7)  David Lambert, the Chief Genealogist at NEHGS in Boston, has a lot of wonderful books on display at their exhibit:

8)  Diahan Southard was presenting on DNA at Lisa Louise Cooke's Genealogy Gems exhibit;

9)  Had a nice conversation with the Erin Henry ans Keiko Faupula of Scribbit, which was one of the semi finalists of the Innovator Showdown at RootsTech:

That's it from the Expo Hall.  We have the Geneabloggers after party tonight, so I will post photos from that sometime, probably after we return home on Sunday.


Copyright (c) 2016, Randall J. Seaver

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Saturday Night Genealogy Fun - On Hiatus

Since this is the week of RootsTech, Saturday Night Genealogy Fun is on hiatus for a week.  I'm having too much fun at RootsTech!

Sorry about that (I forgot to do it ahead of time).  Check back next week for another fun genealogy challenge.

My Day 3 at RootsTech 2016 - Activities

Day 3 (Friday 5  February) was a busy day at RootsTech 2016 for everyone,and I ran out of time to write about it yesterday.  Here is a condensed version:

1)  Linda had a one-day pass ($19) that enable her to attend the Keynote and the Expo Hall.  We sat in the first wheelchair row back from the stage and next to DearMyrtle.  This worked out really well.

2)  The Keynote presentations were "just OK" in my opinion.  I thought that Naomi and Josh Davis were interesting but not overly inspiring.  David Isay was inspiring and I like the idea of audio stories being saved at the Library of Congress.

3)  After the Keynotes, we went to the Expo Hall and I took some pictures and started to update the RootsTech Compendium post (RootsTech 2016 Conference Blog Compendium - UPDATED!) but got sidetracked with conversations in the Media Hub.  I did get out and take some photos around the hall - you can see many of the photos in My Day 3 at RootsTech 2016 - Photos.  Linda and I got to the lunch line a little too late and had to endure 30 minutes to get a sandwich.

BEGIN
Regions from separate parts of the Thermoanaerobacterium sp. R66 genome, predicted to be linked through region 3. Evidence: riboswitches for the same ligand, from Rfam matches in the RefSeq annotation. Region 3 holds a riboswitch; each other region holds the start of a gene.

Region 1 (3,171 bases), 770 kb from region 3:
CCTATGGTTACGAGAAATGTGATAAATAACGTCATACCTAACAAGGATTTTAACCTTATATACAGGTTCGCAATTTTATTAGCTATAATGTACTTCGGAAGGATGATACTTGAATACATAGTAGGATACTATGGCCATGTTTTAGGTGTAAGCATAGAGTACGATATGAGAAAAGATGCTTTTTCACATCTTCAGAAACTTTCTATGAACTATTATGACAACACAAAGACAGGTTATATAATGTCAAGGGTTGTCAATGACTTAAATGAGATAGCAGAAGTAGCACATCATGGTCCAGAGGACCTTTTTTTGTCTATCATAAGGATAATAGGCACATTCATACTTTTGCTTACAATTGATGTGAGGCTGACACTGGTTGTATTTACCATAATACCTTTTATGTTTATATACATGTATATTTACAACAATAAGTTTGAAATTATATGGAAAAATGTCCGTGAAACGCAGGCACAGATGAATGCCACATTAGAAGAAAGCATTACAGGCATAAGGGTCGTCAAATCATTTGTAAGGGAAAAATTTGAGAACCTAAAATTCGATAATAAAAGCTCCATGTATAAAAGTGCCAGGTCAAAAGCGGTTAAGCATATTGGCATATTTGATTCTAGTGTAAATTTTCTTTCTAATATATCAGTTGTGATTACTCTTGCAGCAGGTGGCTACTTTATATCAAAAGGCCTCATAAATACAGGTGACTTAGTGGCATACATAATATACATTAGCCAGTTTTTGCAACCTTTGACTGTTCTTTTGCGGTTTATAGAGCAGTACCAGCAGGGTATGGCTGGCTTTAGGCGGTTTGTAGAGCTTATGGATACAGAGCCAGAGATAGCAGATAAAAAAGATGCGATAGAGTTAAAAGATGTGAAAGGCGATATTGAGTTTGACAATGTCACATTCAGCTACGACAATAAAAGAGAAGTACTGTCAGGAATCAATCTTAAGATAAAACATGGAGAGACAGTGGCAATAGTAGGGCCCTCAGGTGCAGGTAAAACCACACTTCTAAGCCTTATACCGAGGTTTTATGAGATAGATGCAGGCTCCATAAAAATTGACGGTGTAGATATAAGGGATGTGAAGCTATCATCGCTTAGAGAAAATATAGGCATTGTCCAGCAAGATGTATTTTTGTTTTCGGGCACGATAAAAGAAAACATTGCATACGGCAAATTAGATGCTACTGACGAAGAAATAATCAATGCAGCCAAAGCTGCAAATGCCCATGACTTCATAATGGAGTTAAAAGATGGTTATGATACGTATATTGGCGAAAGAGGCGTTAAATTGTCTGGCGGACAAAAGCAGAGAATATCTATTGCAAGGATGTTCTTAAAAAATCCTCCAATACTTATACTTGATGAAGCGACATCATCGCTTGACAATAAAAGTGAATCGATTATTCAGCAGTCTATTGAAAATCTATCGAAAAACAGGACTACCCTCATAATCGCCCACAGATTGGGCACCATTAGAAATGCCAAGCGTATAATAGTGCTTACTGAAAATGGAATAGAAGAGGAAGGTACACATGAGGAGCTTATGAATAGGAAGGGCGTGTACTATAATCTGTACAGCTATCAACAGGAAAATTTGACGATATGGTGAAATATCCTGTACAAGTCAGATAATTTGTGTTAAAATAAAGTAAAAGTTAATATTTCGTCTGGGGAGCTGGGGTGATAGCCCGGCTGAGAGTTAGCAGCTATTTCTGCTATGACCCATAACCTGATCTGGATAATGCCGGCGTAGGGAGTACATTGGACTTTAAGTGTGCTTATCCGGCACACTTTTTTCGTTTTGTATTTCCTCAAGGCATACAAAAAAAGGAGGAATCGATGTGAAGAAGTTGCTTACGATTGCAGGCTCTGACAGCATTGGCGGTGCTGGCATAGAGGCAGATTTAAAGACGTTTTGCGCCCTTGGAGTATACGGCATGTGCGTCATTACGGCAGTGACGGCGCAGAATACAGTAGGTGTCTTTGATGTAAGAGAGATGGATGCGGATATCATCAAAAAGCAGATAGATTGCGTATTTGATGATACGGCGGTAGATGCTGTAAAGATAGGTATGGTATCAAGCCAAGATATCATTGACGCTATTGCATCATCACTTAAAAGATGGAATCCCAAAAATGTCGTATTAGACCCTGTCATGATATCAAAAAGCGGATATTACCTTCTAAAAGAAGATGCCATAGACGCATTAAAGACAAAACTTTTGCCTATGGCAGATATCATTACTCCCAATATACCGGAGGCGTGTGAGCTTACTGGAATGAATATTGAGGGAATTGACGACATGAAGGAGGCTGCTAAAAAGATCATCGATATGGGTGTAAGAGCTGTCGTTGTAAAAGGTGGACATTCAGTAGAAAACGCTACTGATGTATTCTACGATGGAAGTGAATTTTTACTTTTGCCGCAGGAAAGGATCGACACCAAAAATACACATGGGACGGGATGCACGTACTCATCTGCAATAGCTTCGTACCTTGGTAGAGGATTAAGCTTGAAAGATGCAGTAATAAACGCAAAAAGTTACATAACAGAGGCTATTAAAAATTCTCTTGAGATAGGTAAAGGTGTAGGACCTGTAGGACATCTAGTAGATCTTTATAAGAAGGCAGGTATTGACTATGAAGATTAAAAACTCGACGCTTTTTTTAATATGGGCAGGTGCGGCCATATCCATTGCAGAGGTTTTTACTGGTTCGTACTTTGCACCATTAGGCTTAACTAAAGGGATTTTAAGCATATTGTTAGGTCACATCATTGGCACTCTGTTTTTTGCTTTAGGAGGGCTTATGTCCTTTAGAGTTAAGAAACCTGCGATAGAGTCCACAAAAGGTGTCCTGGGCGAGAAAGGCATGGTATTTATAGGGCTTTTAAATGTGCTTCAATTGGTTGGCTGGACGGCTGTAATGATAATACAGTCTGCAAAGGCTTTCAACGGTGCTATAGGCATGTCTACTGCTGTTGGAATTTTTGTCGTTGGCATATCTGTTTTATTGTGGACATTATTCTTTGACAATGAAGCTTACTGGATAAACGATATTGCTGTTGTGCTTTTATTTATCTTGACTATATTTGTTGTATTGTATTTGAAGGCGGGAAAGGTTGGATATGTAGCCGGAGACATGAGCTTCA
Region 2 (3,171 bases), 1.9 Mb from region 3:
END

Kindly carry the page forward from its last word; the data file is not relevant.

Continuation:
4)  Linda went off around the Hall again, and I tried to finish the blog compendium.  I finally did at 3 p.m.  I took Linda to see Janet Hovorka at the Family ChartMasters booth, to the Legacy Family Tree booth to see Ken McGinnis, and to the Findmypast exhibit to see the marriage photograph wall with my parents on it.  At 3:30, I took Linda back to the hotel and then hotfooted it back to go to my meeting with MyHeritage at 4 p.m.  After that, I returned to the Media Hub and packed up, and went back to the hotel.  

5)  We left at 6 p.m. for dinner at BJs, and then went down to the Marriott Hotel for the MyHeritage After Party.

6)  The MyHeritage After Party was a blast.  There were drinks, hors d'oevres, desserts, games, and music, plus lots of table conversation with folks in attendance.  We had our pictures taken at the photo booth.  We were all given 5 raffle tickets and could obtain more by participating in the games.  There were raffle drawings every 30 minutes, with an iPad and several Kindles as the big prizes.  The big hit was the karaoke floor, where attendees could sing and gyrate as they wished to tunes of their choice.  The King of Karaoke this night was David Lambert who did a great job on his song.  Jen Alford, Drew Smith, Thomas McEntee, Thom Reed and a number of others did this.  

7)  We left at 10:40 p.m. and I pushed Linda in the wheelchair back to the hotel.  Since I hadn't done any real blogging all day, I wrote the Photos post and decided to leave this post until Saturday.

Once again, I did not attend a class due to all of the other time demands.


Copyright (c) 2016, Randall J. Seaver

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Findmypast Announces a Raft of New Partnerships as Part of its U.S. Growth Strategy